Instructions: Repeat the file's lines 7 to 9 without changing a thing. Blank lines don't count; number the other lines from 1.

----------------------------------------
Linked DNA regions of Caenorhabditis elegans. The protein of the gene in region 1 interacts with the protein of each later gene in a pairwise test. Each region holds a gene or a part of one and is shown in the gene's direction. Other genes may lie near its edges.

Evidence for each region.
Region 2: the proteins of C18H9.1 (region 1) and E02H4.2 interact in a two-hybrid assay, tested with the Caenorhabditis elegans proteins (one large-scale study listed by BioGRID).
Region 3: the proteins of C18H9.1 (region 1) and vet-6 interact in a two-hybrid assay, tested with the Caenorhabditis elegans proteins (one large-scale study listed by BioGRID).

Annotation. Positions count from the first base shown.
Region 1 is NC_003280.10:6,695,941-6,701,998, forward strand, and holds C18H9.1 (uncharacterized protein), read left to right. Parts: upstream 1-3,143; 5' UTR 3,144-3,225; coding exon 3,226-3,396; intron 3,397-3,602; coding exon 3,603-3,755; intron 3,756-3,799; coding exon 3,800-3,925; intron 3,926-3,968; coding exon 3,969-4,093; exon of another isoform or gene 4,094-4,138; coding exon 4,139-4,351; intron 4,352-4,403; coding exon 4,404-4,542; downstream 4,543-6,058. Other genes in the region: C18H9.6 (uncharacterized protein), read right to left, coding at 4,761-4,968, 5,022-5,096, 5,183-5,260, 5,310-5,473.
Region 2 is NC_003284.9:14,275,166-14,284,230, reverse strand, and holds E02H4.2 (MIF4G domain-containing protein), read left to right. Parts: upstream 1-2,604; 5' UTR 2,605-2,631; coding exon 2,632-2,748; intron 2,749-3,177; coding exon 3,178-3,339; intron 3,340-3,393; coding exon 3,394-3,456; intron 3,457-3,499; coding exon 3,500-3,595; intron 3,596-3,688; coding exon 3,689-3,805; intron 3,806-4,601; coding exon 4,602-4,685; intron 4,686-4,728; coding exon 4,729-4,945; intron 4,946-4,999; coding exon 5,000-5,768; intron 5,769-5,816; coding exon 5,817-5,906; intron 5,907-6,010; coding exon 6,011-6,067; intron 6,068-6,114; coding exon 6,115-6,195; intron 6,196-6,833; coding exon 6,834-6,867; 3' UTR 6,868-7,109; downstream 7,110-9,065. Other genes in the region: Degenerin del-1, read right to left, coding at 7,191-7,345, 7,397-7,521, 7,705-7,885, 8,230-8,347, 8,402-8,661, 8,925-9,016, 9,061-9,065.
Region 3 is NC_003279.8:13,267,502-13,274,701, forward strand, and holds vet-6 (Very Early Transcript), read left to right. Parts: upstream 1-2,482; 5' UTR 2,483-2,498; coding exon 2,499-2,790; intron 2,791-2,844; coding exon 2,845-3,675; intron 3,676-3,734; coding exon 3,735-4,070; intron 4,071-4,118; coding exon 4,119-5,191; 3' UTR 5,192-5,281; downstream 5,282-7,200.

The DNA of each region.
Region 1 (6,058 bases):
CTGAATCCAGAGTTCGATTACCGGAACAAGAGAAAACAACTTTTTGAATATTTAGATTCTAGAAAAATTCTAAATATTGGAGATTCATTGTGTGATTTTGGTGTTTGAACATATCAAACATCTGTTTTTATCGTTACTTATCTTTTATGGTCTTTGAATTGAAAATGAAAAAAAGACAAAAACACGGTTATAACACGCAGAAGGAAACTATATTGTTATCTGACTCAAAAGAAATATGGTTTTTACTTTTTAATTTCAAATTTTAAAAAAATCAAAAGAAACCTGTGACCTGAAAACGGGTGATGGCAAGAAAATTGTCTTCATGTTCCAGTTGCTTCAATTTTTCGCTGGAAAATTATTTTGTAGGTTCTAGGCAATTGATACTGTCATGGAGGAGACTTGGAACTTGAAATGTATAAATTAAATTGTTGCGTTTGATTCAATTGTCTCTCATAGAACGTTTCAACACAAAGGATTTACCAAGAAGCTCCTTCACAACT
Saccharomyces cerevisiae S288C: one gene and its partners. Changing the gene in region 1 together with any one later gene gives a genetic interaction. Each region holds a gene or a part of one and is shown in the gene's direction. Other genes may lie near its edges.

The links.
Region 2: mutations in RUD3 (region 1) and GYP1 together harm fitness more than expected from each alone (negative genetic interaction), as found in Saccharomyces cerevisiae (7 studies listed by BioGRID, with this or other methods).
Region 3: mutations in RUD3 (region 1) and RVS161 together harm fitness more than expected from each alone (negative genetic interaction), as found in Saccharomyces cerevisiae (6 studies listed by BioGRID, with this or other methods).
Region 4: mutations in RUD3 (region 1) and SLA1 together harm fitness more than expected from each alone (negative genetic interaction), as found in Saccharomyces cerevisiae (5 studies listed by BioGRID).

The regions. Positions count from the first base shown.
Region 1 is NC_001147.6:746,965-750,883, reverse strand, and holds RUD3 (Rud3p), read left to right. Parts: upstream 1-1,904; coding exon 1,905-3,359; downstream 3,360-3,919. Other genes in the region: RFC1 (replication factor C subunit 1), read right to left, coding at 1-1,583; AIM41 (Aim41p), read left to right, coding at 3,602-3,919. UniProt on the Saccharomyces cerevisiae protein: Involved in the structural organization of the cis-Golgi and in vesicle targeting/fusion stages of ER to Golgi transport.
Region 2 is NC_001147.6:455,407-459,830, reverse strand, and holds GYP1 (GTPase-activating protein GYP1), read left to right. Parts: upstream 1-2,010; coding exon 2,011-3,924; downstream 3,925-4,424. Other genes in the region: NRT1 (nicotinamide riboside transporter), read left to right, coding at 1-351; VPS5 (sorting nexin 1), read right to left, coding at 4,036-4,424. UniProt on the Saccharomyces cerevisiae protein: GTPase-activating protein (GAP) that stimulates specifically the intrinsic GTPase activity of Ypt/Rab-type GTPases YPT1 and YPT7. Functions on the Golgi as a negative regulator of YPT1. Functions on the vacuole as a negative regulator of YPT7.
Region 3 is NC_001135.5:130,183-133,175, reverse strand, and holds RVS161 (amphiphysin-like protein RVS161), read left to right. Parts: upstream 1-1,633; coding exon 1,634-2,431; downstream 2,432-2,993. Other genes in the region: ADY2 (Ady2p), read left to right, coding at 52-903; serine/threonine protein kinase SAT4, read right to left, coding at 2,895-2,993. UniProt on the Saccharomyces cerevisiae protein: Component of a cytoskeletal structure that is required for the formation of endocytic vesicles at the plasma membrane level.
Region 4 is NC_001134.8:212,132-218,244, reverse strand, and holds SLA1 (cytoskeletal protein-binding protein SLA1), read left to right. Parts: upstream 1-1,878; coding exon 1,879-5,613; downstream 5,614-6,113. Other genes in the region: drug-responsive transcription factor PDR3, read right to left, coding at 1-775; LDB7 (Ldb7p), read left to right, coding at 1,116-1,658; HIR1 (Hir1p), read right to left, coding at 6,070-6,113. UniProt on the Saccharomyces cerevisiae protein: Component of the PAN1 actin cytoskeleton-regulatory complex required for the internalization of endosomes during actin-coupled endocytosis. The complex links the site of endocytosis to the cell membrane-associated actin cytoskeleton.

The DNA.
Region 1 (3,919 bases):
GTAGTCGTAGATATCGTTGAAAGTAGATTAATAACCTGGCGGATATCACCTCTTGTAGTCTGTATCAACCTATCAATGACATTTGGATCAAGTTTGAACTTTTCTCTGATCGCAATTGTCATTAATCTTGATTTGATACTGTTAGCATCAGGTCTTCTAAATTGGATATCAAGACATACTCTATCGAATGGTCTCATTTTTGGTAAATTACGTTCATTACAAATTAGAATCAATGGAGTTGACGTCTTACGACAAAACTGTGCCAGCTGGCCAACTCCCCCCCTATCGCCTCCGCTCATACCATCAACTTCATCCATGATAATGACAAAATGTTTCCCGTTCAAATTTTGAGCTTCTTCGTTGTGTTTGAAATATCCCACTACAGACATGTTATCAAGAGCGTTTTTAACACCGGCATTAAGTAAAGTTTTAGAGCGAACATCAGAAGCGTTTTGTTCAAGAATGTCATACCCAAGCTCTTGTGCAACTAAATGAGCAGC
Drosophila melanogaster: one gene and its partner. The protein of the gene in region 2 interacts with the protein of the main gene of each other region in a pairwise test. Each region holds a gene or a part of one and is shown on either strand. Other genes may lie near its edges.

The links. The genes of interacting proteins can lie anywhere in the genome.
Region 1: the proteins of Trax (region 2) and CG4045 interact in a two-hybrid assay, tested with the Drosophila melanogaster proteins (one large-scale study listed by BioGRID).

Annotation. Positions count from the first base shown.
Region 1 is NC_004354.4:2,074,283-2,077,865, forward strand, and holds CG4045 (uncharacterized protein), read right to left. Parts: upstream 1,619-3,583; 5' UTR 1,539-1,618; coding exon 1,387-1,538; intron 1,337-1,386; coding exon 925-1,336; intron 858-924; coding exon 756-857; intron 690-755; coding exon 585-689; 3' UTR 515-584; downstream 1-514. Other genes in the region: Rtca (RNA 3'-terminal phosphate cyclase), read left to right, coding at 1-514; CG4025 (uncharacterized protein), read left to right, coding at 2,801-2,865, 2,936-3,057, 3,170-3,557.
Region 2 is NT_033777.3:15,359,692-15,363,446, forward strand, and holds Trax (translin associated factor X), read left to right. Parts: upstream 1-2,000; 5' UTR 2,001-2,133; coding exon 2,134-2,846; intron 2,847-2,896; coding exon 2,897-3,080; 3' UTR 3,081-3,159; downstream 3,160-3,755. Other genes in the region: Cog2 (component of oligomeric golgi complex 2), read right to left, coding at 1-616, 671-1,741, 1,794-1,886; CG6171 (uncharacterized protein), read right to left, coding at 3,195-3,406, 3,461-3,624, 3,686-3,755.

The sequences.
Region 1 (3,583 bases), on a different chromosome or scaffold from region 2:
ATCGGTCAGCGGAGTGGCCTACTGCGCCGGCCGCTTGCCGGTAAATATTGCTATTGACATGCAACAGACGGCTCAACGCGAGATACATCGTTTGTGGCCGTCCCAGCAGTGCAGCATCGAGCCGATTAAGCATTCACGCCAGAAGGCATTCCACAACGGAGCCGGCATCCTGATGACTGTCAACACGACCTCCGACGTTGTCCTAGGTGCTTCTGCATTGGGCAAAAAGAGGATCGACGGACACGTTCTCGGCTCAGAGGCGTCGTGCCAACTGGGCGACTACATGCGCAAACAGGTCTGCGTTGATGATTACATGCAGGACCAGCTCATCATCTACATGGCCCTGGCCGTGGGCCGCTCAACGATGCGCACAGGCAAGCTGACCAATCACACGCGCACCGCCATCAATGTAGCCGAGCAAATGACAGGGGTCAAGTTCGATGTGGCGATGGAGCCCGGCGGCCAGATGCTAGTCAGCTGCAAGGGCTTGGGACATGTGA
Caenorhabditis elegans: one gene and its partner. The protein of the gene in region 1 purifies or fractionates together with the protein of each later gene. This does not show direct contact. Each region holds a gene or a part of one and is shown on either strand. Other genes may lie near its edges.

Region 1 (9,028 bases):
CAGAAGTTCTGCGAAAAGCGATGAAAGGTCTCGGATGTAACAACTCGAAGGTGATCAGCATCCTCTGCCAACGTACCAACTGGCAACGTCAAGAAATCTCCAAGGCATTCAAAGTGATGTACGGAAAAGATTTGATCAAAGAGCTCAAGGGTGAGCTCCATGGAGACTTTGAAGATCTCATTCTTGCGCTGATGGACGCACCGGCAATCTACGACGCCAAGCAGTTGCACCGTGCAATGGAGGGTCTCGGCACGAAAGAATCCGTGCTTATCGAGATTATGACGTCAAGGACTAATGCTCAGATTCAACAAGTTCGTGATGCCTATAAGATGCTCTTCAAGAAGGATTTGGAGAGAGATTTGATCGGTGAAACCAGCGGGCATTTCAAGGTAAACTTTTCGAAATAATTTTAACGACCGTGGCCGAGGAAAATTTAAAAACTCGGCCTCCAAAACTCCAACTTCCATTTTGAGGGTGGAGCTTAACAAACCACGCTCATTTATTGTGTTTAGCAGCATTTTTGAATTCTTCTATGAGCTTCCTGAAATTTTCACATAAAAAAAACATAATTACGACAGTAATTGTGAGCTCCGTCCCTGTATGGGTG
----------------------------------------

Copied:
Region 2 is NC_003284.9:14,275,166-14,284,230, reverse strand, and holds E02H4.2 (MIF4G domain-containing protein), read left to right. Parts: upstream 1-2,604; 5' UTR 2,605-2,631; coding exon 2,632-2,748; intron 2,749-3,177; coding exon 3,178-3,339; intron 3,340-3,393; coding exon 3,394-3,456; intron 3,457-3,499; coding exon 3,500-3,595; intron 3,596-3,688; coding exon 3,689-3,805; intron 3,806-4,601; coding exon 4,602-4,685; intron 4,686-4,728; coding exon 4,729-4,945; intron 4,946-4,999; coding exon 5,000-5,768; intron 5,769-5,816; coding exon 5,817-5,906; intron 5,907-6,010; coding exon 6,011-6,067; intron 6,068-6,114; coding exon 6,115-6,195; intron 6,196-6,833; coding exon 6,834-6,867; 3' UTR 6,868-7,109; downstream 7,110-9,065. Other genes in the region: Degenerin del-1, read right to left, coding at 7,191-7,345, 7,397-7,521, 7,705-7,885, 8,230-8,347, 8,402-8,661, 8,925-9,016, 9,061-9,065.
Region 3 is NC_003279.8:13,267,502-13,274,701, forward strand, and holds vet-6 (Very Early Transcript), read left to right. Parts: upstream 1-2,482; 5' UTR 2,483-2,498; coding exon 2,499-2,790; intron 2,791-2,844; coding exon 2,845-3,675; intron 3,676-3,734; coding exon 3,735-4,070; intron 4,071-4,118; coding exon 4,119-5,191; 3' UTR 5,192-5,281; downstream 5,282-7,200.

The DNA of each region.